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Everyone should consider taking vitamin D pills in winter, say public health chiefs

Everyone in the UK should consider boosting their vitamin D levels during the autumn and winter months by taking a daily supplement, public health experts have announced today.

In new Public Health England guidelines, they encourage everyone over the age of five to take a daily supplement of 10 micrograms of vitamin D from October to March.

GP leaders said the move could take the pressure off GPs to prescribe vitamin D for non-specific symptoms, but warned that GPs cannot be involved in mass prescribing of the supplements.

It comes after a Pulse investigation revealed that prescribing of vitamin D by GPs has risen 40% since 2012, with the annual cost now £85m.

The move is in response to a wide-ranging evidence review by Government scientific advisors, also published today, which called for a strategy to ensure everyone over four has sufficient amounts of vitamin D – defined as an intake of 10 micrograms (400 IU) a day.

PHE said that ‘since it is difficult for people to meet the 10 microgram recommendation from consuming foods naturally containing or fortified with vitamin D, people should consider taking a daily supplement containing 10 micrograms of vitamin D in autumn and winter’.

The guidance reinforces previous Department of Health advice that pregnant women, people with little or no exposure to sun and ethnic minority groups with darker skin should consider taking a supplement all year round.

And children aged one to four are to be given a daily 10 microgram vitamin D supplement all year, while babies under one year should be given 8.5-10 micrograms vitamin D to make sure they get enough.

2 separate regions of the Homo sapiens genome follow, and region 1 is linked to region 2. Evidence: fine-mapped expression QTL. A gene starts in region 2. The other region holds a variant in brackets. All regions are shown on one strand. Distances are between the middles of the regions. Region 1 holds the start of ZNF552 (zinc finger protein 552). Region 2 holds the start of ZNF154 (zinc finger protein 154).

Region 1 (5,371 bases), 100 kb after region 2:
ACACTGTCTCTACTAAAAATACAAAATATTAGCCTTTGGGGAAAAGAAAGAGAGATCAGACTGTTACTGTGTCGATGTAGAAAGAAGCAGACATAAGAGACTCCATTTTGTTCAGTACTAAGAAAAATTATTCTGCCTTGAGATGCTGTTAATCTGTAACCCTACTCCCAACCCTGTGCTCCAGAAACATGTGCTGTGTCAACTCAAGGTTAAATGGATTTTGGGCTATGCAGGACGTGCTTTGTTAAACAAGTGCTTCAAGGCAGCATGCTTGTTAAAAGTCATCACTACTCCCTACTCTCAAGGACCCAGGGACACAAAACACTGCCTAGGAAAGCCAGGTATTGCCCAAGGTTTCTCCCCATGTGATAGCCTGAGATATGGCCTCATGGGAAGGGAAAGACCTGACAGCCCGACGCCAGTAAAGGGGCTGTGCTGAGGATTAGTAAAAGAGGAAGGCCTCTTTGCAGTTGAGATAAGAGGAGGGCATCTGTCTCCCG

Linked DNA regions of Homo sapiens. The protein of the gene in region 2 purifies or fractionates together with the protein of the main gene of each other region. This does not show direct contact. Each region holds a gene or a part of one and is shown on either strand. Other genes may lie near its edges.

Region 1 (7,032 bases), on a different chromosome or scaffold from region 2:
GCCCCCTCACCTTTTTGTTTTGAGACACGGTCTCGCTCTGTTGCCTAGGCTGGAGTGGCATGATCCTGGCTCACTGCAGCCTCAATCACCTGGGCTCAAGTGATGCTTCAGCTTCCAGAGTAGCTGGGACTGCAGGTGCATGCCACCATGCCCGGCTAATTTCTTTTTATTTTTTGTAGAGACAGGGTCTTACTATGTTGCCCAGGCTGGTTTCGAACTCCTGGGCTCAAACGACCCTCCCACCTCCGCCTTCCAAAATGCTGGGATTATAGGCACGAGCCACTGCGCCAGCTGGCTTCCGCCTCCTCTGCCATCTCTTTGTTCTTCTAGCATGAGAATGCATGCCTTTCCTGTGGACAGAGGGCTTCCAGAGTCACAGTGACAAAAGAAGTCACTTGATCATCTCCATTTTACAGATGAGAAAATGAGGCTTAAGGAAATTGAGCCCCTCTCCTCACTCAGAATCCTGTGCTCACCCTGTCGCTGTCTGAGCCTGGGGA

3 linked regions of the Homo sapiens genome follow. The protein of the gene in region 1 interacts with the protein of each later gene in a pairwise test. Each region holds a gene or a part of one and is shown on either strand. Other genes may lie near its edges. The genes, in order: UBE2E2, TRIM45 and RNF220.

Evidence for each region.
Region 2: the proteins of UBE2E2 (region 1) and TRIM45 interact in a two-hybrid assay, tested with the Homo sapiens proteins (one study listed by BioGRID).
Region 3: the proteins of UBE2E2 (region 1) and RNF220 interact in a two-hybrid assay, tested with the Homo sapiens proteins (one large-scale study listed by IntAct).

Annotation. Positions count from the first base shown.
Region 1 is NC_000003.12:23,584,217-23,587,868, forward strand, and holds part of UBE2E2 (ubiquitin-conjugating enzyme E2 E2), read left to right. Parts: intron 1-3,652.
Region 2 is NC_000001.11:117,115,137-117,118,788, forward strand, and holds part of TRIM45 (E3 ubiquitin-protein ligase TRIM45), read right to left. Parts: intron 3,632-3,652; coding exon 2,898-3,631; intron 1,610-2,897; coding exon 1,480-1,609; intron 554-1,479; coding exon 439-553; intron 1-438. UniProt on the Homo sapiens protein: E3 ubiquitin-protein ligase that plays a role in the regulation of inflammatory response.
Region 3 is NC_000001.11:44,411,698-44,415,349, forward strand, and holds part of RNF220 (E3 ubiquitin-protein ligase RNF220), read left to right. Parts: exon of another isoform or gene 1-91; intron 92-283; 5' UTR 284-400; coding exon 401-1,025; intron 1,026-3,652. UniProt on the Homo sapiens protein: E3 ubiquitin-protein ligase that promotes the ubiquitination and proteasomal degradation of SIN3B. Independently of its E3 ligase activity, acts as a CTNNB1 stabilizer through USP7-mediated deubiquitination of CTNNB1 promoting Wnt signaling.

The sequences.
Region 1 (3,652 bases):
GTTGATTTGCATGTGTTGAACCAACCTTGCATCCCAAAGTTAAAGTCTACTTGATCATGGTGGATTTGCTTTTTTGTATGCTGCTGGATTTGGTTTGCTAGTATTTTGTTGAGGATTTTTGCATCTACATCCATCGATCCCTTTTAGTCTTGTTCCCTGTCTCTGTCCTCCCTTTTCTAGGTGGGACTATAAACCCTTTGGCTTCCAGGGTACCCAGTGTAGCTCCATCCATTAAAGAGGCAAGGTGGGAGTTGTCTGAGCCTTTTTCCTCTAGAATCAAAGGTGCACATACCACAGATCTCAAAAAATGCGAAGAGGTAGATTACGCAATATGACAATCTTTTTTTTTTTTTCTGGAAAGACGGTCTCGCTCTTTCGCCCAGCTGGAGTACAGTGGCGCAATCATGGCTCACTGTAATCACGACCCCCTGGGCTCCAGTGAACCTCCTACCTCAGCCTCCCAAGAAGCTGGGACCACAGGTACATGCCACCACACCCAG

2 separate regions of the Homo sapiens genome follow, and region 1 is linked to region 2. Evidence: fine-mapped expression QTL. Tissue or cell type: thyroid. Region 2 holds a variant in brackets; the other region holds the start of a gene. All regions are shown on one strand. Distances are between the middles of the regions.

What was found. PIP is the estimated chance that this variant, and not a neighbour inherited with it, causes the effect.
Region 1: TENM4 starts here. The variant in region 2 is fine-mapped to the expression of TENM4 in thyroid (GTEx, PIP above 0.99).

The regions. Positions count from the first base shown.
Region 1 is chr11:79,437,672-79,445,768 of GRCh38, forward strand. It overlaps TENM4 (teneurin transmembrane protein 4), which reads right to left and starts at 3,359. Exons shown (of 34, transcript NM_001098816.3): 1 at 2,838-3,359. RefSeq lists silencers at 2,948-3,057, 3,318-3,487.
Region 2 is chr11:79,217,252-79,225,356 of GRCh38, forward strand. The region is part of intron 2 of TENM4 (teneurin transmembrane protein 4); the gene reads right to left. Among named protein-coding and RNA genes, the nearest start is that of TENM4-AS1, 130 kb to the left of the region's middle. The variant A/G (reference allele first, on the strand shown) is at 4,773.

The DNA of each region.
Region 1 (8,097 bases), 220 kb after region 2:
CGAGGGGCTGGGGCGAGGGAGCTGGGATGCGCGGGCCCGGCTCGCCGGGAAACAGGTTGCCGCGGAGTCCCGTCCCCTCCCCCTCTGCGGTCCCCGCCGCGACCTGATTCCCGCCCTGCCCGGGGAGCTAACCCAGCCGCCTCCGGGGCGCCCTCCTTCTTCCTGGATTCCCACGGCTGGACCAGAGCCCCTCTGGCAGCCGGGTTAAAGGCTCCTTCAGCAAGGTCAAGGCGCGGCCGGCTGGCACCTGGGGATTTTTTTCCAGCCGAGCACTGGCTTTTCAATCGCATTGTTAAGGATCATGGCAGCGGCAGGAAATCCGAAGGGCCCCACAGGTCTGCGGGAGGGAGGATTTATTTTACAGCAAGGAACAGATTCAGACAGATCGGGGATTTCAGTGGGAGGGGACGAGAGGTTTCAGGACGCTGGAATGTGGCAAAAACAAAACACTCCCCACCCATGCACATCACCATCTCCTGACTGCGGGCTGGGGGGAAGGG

Dr Louis Levy, head of nutrition science at PHE, said: ‘A healthy, balanced diet and short bursts of sunshine will mean most people get all the vitamin D they need in spring and summer.

‘However, everyone will need to consider taking a supplement in the autumn and winter if you don’t eat enough foods that naturally contain vitamin D or are fortified with it.

‘And those who don’t get out in the sun or always cover their skin when they do, should take a vitamin D supplement throughout the year.’

Dr Andrew Green, chair of the GPC clinical and prescribing subcommittee, said the new advice was 'really helpful' as it signified a move away from GPs carrying out vitamin D testing and prescribing.

He said the increase in testing over recent years amounted to ‘unresourced and unscientific screening, with resulting pressures to prescribe and carry out follow-up tests’, but that with the new guidance, ‘GPs will be able to restrict testing to those medical conditions where a true deficiency might be discovered, and the worried well or vaguely off-colour can simply be advised to self-supplement’.

Dr Green stressed that GPs should 'not get involved' with prescribing the supplements.

He said: 'Vitamin D prescriptions are indicated in treating true deficiency which can happen in certain diseases, and is done with high doses that require monitoring.